Girls and women need STEM to gain a seat at the table where the most critical decisions are made about the future of our planet and our society. And STEM needs girls and women so that the decisions made at that table represent a range of viewpoints that go beyond the current STEM monoculture.

How is the US doing with regard to engaging girls and women in STEM subjects? Can you suggest three ways we can increase this engagement?

The US could do much better with regard to engaging girls and women in STEM, particularly girls and women of color. We could increase engagement by allowing girls (and boys, and learners across the gender and culture spectrum) to define the problems they want to solve in STEM explorations, including social and environmental problems. Learners will seize the tools and techniques they need to solve problems they care about.

As an education professional, where do you stand in the debate whether there should be a focus on STEM (science, technology, engineering and maths) or on STEAM (STEM plus the arts like humanities, language arts, dance, drama, music, visual arts, design and new media)? Can you explain why you feel the way you do?

I am firmly in the STEAM camp. STEAM brings STEM into the heart of our current moment, and the tech-layered, media-bedazzled world our young people inhabit. STEAM lets learners be producers and makers, not just technicians or consumers. STEAM makes room for the multiplicity of interests, the intricate web of curiosity, that forms the basis for a rich, well-rounded life.

If you had the power to influence or change the entire US educational infrastructure what five things would you implement to improve and reform our education system? Can you please share a story or example for each?

  • First, I would wave my magic policy wand and make K-12 education very clearly and explicitly woven into a system of lifelong learning, one that begins in earliest childhood and that extends well past traditional post-secondary into multiple opportunities for reskilling throughout the work years into growth and enrichment opportunities in retirement.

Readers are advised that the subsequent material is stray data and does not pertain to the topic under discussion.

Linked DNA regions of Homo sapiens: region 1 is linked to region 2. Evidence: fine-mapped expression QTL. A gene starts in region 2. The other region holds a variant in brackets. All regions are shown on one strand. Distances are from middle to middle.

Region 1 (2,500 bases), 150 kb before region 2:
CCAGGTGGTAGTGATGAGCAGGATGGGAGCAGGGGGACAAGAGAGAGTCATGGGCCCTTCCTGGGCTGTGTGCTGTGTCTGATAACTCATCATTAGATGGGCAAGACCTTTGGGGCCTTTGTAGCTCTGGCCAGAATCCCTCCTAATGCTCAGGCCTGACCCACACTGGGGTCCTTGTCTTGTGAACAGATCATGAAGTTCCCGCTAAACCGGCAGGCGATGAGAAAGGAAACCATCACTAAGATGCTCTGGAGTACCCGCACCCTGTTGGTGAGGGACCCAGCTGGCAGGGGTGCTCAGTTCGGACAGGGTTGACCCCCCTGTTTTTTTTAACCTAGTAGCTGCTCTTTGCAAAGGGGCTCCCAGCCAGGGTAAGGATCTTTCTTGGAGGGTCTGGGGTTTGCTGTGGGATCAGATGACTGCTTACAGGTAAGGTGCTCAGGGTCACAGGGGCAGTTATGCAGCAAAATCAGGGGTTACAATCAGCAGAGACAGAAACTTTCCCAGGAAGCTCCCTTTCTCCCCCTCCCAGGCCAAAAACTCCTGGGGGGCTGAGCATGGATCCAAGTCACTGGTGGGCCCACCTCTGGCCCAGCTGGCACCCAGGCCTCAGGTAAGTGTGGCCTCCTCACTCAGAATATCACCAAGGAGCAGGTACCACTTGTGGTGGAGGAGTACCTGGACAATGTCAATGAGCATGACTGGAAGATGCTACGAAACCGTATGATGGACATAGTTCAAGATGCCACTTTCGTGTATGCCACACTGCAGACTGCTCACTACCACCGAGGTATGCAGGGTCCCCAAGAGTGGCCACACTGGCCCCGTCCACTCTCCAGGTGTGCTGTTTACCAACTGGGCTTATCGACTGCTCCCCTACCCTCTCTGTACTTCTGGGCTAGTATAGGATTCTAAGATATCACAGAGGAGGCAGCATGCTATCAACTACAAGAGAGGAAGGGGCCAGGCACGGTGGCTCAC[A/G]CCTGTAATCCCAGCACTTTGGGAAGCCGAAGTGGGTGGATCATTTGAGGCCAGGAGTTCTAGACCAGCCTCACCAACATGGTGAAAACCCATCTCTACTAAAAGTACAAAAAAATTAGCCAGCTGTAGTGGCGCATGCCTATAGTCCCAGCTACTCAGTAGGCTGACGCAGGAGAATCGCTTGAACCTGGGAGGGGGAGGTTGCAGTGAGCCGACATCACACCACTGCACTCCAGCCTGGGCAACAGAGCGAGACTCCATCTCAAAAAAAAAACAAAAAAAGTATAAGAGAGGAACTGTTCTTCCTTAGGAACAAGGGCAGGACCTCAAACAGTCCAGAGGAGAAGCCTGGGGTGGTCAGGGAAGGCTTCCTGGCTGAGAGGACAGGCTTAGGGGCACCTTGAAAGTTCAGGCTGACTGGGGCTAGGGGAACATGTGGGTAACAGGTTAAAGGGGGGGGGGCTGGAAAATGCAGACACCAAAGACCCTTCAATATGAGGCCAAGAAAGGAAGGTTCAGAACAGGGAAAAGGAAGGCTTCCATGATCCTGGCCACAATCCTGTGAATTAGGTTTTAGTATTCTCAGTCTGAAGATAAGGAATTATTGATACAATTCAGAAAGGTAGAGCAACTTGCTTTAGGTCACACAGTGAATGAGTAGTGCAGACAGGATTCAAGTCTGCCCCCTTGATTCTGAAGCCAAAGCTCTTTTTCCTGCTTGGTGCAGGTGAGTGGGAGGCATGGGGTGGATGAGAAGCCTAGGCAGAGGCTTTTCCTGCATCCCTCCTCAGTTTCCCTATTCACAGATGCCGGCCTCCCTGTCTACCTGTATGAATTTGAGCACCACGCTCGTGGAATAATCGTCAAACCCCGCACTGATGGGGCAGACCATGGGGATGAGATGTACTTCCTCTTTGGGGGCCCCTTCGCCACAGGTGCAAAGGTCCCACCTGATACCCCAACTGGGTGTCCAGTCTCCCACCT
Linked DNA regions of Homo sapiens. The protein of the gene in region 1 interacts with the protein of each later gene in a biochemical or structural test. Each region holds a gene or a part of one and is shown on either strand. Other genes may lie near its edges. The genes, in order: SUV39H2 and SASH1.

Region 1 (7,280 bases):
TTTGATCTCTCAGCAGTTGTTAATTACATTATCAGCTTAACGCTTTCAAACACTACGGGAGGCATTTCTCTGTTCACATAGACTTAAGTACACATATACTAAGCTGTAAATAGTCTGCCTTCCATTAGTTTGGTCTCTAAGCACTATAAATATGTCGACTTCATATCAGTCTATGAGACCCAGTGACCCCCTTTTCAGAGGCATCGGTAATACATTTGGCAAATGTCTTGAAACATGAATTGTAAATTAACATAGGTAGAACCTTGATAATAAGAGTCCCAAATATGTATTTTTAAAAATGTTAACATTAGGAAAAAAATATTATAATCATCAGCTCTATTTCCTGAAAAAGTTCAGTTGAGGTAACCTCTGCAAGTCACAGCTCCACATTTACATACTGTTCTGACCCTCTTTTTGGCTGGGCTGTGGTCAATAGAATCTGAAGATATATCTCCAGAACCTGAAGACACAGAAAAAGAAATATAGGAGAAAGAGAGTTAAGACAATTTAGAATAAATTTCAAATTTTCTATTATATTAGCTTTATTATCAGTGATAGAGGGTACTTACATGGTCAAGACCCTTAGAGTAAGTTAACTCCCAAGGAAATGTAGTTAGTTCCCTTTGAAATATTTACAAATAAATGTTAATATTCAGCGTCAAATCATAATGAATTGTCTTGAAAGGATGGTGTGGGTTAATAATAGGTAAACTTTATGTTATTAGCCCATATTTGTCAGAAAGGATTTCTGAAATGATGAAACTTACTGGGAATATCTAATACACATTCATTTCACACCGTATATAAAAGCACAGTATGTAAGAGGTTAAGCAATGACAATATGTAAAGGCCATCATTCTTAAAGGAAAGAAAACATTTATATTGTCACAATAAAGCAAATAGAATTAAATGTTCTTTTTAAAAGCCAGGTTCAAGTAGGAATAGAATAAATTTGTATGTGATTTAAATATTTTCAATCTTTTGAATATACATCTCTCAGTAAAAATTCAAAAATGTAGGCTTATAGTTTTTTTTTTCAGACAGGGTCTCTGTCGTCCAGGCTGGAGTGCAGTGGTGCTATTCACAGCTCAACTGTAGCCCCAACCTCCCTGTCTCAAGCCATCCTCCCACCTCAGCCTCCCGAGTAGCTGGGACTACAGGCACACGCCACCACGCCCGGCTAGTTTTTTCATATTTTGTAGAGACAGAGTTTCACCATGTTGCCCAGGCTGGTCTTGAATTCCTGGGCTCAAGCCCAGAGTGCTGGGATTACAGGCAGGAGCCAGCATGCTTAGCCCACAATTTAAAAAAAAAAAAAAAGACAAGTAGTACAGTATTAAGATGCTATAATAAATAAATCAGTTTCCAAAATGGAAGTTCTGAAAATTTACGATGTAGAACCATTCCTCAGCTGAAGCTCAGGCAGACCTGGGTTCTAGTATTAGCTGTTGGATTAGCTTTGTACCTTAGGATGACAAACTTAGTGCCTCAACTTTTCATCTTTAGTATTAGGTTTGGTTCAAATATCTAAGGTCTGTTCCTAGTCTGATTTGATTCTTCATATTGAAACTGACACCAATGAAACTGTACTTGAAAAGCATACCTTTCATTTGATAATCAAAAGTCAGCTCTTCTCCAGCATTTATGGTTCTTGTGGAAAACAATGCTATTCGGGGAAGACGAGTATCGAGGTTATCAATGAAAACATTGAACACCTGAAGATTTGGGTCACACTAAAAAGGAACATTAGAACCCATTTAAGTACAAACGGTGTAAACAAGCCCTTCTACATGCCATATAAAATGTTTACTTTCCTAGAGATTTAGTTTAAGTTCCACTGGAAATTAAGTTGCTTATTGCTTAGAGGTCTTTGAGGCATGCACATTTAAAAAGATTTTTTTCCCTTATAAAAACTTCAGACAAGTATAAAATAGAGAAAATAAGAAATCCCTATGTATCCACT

• Second, I would establish an education savings account for every child at birth that could be used and added to throughout life to supplement a free PreK-Bachelors program available to everyone.
  • Third, I would weave together an ever-expanding, living compendium of online, offline, in-school, out-of-school, community-based and global learning opportunities available to all learners across all ages and stages to combine with their basic education however they see fit.
  • Fourth, I would ensure that the fastest internet connection is always available to everyone anywhere in America (and that every school and library has a stock of devices available for free checkout anytime).
  • Fifth, I would ensure that every K-12 teacher in America has four weeks per year of paid professional enrichment time that they can use however they see fit — with an extra grant bonus for creating learning opportunities for our ever-expanding, living compendium noted above.

Can you please give us your favorite “Life Lesson Quote”? Can you share how that was relevant to you in your life?

My Life Lesson Quote is an amalgam of something Admiral Grace Hopper may or may not have said, combined with a sentiment inspired by Florence Nightingale: “Ask forgiveness not permission, and proceed until apprehended.” It’s come in handy through multiple long-shot start-ups and bouts of cockeyed optimism.

We are blessed that some of the biggest names in Business, VC funding, Sports, and Entertainment read this column. Is there a person in the world, or in the US, with whom you would love to have a private breakfast or lunch, and why? He or she might just see this if we tag them 🙂

I’d love to have a chai with Malala Yousafzai.

How can our readers follow you on social media?

I am on Twitter, Instagram and Facebook at @mickeyrevenaugh

Thank you so much for these insights! This was so inspiring!